Monday, August 23, 2010
Postmortem Preseason Week 2: Paging Mr. Mendenhall
I had hoped to post something about the Steelers defense, about the likely starters and the guys who would see a good bit of action, but once again, circumstances dictate that I look to the offense.
Suspect Mendenhall is clearly a talented player, a potential game-breaking player, but his game is far from complete and he continues to be a work in progress. In the NFL, in the 21st century, impatience rules to day: nobody wants to wait three years for a guy to grow into his job.
In this, his make or break season, he looks so close, but he still hasn't put it all together. He dances less than he did when he arrived, which is good, because when he doesn’t dance, he’s dangerous.
But there are still those lingering fumble problems. We already saw him being careless with the ball last week. Last year, he had three fumbles in just 242 attempts, approximately one fumble for every 81 carries. Compare that to Chris Johnson (three fumbles in 358 attempts -- once every 119 carries), or Steven Jackson (two fumbles in 324 attempts -- once every 162 carries) or Maurice Jones-Drew (two fumbles in 312 attempts -- once every 156 carries.) No matter how you do the long division, Mendenhall's numbers are unacceptable for a feature, starting back.
Again, he is an obvious and tremendous talent, so when he doesn't dance and he also holds onto the ball, he teases us with flashes of greatness. He’s got a scary burst of speed and equally awesome balance.
Still, he spins more often than Ginger Rogers or even these guys.
He was at that again on Saturday. With the ball on the Giants 9 yard line, Mendenhall went over right tackle, picked up three yards and then turned his back to the on-coming traffic. I just have to wonder what he's thinking there. A runner, any runner, has a better chance of making a play if he's looking upfield. Turning his back to a hit is something we saw way too much of from him last year. Like this:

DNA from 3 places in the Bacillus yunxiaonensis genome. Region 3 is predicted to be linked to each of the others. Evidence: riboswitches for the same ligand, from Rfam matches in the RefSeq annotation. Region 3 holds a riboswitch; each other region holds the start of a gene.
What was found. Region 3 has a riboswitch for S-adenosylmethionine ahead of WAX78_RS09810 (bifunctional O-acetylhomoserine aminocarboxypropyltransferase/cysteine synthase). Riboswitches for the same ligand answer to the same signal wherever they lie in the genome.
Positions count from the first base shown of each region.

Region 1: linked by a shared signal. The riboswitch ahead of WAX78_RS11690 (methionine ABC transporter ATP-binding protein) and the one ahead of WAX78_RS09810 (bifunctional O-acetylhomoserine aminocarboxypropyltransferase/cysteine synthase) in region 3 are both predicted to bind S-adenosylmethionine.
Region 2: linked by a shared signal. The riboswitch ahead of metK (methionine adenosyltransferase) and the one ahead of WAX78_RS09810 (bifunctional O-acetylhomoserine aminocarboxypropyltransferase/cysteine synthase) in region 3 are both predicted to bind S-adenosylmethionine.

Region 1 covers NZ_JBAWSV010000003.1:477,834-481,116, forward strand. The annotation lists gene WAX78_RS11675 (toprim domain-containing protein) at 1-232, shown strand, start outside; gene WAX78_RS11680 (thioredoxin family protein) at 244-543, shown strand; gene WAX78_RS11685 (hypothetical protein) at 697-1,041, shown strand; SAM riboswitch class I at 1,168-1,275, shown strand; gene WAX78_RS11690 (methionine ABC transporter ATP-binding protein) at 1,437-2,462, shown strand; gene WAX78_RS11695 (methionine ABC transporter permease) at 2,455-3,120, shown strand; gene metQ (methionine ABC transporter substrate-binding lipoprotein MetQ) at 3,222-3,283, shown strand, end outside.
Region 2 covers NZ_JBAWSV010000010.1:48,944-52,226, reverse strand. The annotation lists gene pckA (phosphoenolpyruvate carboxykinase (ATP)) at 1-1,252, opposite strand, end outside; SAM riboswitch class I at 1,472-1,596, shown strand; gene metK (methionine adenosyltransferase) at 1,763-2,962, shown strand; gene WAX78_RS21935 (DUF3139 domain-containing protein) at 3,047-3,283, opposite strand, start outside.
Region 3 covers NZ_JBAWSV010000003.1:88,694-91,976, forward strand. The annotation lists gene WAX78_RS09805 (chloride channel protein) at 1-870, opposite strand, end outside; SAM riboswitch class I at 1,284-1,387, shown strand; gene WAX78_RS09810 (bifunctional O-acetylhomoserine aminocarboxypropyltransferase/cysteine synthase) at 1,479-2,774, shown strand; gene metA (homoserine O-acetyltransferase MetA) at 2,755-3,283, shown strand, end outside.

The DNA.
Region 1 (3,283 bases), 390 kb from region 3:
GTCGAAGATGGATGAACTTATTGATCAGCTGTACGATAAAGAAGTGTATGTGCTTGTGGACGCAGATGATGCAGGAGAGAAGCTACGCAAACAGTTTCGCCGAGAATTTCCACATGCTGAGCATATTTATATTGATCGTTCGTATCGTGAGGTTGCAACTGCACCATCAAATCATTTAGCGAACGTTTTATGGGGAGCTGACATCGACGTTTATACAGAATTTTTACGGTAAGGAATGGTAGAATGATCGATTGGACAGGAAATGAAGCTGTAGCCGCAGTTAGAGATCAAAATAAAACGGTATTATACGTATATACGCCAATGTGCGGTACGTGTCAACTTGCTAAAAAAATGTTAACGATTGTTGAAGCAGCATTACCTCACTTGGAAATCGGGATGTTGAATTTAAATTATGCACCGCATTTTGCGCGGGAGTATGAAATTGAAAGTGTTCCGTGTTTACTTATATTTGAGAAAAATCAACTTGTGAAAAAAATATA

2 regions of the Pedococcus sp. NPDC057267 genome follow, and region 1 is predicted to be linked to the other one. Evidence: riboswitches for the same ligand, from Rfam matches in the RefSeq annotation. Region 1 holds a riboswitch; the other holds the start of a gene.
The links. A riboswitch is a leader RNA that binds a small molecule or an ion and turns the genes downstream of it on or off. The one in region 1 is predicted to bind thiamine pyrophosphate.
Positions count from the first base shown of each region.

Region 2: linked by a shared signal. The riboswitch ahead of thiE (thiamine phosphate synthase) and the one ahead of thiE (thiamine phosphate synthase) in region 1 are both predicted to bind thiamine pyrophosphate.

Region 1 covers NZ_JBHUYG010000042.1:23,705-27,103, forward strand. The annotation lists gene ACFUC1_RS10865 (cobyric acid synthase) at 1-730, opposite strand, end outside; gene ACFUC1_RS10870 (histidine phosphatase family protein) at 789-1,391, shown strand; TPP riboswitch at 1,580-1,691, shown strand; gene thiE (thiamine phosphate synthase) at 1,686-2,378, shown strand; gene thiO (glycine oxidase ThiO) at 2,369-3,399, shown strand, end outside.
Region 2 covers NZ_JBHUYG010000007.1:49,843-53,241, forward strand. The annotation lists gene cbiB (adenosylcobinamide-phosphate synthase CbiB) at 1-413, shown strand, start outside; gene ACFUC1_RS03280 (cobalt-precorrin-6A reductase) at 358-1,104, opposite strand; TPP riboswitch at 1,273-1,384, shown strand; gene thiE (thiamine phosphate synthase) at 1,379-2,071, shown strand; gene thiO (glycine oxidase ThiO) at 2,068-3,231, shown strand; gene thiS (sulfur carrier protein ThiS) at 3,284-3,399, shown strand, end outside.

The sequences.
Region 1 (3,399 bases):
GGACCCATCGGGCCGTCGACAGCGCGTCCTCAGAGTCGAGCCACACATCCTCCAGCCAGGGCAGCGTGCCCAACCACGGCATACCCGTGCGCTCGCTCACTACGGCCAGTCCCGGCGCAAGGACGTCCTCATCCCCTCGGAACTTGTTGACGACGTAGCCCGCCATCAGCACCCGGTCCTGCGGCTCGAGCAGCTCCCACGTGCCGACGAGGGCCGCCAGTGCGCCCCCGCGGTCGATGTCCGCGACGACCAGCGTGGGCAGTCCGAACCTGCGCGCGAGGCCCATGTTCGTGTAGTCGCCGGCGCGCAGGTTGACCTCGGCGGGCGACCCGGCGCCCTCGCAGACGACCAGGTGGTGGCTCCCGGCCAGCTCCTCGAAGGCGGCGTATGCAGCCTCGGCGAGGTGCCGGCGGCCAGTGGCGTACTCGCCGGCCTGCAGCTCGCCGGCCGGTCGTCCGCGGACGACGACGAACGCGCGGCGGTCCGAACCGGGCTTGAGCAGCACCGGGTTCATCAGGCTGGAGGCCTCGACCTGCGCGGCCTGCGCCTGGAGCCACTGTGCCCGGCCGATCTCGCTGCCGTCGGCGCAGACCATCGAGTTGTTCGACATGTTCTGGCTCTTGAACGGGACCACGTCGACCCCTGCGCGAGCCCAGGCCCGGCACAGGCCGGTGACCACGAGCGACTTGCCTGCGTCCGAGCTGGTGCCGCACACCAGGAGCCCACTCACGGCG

The Steelers ended up settling for a field goal there. Disappointing. It was made more glaring when, just a couple of plays later, Ahmad Bradshaw lowered his shoulder to run over Troy Polamalu and Ryan Clark and pick up an extra three to four yards.
A running back cannot shy from contact, particularly not when he’s between the tackles, so if Suspect continues to turn or spin in those situations rather than lower his shoulder and try to run people over, he has no business being on the field in short yardage or goal line situations.
Is there any question that Issac Redman is the guy for goal-lines situations? Suspect cannot be trusted inside the 10 -- either he goes down like a potato bug or he drops the ball. The other option, Mewelde Moore, is great at what he does but he's just too small for ramming the ball in at the goal line. Redman looks like the viagra to cure the Steelers impotence in the redzone.
Before anybody gets their panties in a twist, I'm not suggesting that Redman be the starter, merely that he comes in for short yardage or goal line plays.
Random other thoughts from the New Meadowlands: